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What Will the Weather on Maui be Like Next Week?

Hawaii Travel, Maui Facts, Rappel Maui Add comments

The Weather Forecast is: Who Knows?

It’s very common for us to receive a phone call or a chat request from someone who says, “My tour is next week, and the forecast calls for rain.” A shrugging-type response is common. While it may be true that the forecast calls for rain, it doesn’t mean much to locals. That’s because, for the most part, your run of the mill online weather forecast for more than a few days in advance will not be accurate. Most reporting that isn’t island-specific is reporting weather that’s happening in some vague, central location, like an airport that is nowhere near your destination. The truth is, there is no way to make an accurate prediction of island-wide weather on Maui more than a day or two in advance. And even then, there have been lots of times when a “100% chance of rain” brought nothing but sunny skies and vice-versa. Why is the Hawaii weather forecast so tricky to predict? For starters, it’s a tiny spit of land surrounded by surrounded by deep water–big water, ocean water. There are somewhat reliable weather patterns around the island, but large or severe weather systems moving along the Central Pacific are, literally, hit or miss on the huge Pacific canvas.

Weather Trends Based on Micro-Climates

With the exception of periodic unstable weather patterns and cooling or rainy fronts moving past the islands from offshore systems, there’s a different kind of local weather forecast based on the island’s micro-climates. The western shores of Lahaina and Kaanapali are usually sunny, with winds picking up late morning. The southern shores of Kihei and Wailea are usually hot, dry and sunny. The north shore gets the lion’s share of the wind, and Haiku is where most of the north shore rain falls. As you travel the windward (north-northeast) side of the island toward Hana, the weather becomes increasingly wetter.  The summit at Mount Haleakala is usually very windy and at least 15-20 degrees cooler than the coasts. In fact, there’s ice or snowfall at the summit each winter. Kula, Makawao and Pukalani are at higher altitudes, and lie within the volcano’s rain shadow, which means they enjoy cooler temperatures and less rain than the north shore towns.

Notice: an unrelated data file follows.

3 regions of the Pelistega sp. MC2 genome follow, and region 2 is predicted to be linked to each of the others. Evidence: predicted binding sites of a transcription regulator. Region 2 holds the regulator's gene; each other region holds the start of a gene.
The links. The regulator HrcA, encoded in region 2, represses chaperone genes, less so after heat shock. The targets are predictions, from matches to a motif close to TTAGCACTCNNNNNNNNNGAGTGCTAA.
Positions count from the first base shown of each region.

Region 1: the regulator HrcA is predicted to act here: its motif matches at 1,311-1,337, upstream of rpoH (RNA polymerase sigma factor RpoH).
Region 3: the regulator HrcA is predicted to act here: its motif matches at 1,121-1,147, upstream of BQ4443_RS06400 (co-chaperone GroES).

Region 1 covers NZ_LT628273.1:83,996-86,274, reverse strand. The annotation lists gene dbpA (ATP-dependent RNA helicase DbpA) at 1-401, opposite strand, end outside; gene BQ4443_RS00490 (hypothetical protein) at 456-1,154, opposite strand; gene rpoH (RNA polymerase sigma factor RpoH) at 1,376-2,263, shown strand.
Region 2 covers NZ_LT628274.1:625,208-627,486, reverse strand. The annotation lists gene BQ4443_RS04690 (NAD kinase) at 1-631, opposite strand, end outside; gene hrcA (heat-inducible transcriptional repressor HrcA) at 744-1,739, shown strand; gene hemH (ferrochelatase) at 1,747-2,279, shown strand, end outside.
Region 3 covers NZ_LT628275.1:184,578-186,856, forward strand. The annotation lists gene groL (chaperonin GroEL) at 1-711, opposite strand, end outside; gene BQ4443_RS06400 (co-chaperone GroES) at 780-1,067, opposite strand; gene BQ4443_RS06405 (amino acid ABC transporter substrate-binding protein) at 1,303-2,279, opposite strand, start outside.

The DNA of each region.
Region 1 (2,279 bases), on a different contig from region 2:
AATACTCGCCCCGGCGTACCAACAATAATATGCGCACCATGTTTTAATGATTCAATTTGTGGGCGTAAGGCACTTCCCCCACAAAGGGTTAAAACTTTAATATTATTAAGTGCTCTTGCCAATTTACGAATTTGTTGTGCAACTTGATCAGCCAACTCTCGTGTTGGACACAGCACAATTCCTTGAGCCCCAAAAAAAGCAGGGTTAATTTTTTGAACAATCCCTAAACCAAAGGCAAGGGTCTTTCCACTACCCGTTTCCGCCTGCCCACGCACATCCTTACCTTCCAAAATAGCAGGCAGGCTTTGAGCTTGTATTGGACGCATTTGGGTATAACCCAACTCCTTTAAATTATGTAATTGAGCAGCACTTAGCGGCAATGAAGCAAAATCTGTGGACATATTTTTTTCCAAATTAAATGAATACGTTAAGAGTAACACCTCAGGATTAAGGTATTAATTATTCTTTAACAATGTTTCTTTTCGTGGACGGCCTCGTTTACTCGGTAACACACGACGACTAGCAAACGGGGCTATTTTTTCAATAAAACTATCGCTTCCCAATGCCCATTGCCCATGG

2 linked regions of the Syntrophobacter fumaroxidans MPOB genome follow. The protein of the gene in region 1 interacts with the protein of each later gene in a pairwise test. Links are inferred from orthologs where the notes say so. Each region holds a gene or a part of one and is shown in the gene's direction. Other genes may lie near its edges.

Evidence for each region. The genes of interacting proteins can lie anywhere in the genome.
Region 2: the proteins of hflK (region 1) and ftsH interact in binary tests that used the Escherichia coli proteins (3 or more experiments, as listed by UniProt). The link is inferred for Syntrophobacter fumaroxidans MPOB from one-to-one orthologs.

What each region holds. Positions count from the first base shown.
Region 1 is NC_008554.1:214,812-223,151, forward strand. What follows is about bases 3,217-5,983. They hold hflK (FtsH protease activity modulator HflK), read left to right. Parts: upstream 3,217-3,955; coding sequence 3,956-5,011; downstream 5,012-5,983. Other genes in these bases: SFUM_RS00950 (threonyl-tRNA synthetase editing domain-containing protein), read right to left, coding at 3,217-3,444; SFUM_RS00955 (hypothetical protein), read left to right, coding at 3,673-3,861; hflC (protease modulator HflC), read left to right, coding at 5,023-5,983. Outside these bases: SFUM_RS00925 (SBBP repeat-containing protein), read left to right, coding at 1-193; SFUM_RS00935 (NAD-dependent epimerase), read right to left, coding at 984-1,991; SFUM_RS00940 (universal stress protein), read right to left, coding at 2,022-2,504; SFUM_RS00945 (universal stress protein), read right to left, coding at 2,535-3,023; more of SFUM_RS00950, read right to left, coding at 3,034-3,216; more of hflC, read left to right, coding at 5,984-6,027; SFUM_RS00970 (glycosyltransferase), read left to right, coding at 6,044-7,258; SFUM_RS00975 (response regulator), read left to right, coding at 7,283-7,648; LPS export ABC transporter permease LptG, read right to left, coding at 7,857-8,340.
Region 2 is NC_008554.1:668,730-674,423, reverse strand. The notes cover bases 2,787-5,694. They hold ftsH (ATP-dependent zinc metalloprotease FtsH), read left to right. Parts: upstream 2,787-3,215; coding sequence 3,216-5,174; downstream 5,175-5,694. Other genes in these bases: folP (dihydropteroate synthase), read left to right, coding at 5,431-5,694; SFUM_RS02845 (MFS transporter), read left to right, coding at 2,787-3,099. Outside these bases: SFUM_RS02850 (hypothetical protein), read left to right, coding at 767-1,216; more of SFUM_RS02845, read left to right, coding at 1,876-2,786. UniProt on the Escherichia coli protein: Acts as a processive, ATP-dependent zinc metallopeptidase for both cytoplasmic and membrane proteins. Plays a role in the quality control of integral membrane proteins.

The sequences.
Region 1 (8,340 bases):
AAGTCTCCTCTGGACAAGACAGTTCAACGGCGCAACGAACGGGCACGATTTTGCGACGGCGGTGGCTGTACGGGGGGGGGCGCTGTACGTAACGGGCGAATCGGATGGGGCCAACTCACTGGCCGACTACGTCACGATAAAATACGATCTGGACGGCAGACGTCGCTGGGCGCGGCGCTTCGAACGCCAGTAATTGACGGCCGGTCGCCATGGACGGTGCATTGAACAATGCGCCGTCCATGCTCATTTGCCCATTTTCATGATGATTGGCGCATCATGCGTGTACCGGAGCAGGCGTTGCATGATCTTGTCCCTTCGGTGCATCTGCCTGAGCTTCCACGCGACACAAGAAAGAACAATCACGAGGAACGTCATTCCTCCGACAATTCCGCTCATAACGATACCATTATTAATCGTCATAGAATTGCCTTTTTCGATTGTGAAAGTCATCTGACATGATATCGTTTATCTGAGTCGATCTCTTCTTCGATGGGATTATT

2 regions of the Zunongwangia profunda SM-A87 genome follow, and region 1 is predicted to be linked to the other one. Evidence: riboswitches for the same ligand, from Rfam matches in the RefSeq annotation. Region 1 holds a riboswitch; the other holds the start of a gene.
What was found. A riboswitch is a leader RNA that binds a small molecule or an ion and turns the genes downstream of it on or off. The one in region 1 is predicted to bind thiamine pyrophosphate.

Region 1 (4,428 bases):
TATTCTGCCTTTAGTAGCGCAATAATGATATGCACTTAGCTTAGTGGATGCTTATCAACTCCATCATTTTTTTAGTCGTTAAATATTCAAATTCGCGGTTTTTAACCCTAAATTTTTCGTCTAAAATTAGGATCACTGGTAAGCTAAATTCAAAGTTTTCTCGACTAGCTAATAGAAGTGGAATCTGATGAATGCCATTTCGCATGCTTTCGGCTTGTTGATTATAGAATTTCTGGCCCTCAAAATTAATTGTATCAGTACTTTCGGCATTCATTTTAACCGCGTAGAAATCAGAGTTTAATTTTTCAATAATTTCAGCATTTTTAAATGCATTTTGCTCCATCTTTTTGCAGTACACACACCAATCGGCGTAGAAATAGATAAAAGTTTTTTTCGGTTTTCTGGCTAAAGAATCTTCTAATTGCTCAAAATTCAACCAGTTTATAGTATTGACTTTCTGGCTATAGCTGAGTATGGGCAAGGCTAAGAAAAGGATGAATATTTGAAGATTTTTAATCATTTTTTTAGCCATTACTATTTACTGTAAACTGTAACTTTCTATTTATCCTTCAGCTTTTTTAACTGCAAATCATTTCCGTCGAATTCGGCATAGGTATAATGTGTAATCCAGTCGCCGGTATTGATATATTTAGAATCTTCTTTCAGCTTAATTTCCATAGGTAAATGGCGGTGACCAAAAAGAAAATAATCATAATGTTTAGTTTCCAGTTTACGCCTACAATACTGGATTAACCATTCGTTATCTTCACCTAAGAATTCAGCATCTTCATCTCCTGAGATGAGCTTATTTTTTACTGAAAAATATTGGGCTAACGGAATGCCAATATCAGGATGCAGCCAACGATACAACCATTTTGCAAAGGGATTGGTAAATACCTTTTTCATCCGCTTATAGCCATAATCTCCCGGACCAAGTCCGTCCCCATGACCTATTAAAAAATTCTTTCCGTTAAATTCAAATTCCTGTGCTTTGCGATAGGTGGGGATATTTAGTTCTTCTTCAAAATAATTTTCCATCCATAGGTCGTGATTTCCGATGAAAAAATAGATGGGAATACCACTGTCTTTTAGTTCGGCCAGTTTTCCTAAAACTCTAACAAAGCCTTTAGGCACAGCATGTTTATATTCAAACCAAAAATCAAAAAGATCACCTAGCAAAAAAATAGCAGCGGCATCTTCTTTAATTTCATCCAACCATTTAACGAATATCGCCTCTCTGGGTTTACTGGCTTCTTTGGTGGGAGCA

Will it Rain in the Rain Forest?

In a word, yes. The Rappel Maui activity site receives at least a little rain every day. It’s what keeps the waterfalls flowing and the landscape green. It’s the reason we operate rain or shine. When heavy rains or prolonged rains cause the waterways to flood, we stay out of the direct flow of the stream, and use rappel stations that are a safe distance from high or swift water. The more severe the flooding, the farther away we get from the stream.  Unless we’re expecting a tropical depression or storm, we probably won’t be able to tell you exactly how much rain there will be in the rainforest more than 48 hours in advance of your tour. The El Nino and La Nina years can sometimes make weather patterns more predictable. Because of the nature of the Rappel Maui activity, along with the activity location, the activity is very rarely cancelled due to severe or dangerous weather.

Island Topography and Geography

Maui’s land features are the main determinates for most of our weather patterns.  What most visitors don’t understand is that, while the island is relatively small, each one of the Hawaiian Islands has a collection of micro-climates. That’s why, if you call us very concerned about the amount of rain your’re watching from your Kaanapali hotel the day before or day of your tour, we will tell you that the weather for one part of an island is usually completely different from another, even if there’s only a few miles (as the crow flies) between them. Maui has more than a dozen micro-climates, for example, and so the weather in Lahaina and Kihei will likely be hot and dry most of the time, while the mountains within eyeshot of these locations are sometimes the wettest place on the earth.

Wind Direction Plays a Part in Weather Approaches

When offshore weather is approaching from the south and blows northward, it’s known as a kona wind. When weather is blown from the north toward the south, its know as a trade wind. Trade winds are the most common wind direction, and are responsible for keeping the island pleasantly temperate and vog-free.

We’re Here to Talk Story

Do you want to talk about the weather? We are ready to take your call and give whatever insights we can about the island and its ever-intimate relationship with nature. Our phone hours are 7 AM to 7 PM, Hawaii time, every day of the year. Or get your fingers tapping and chat with us online.

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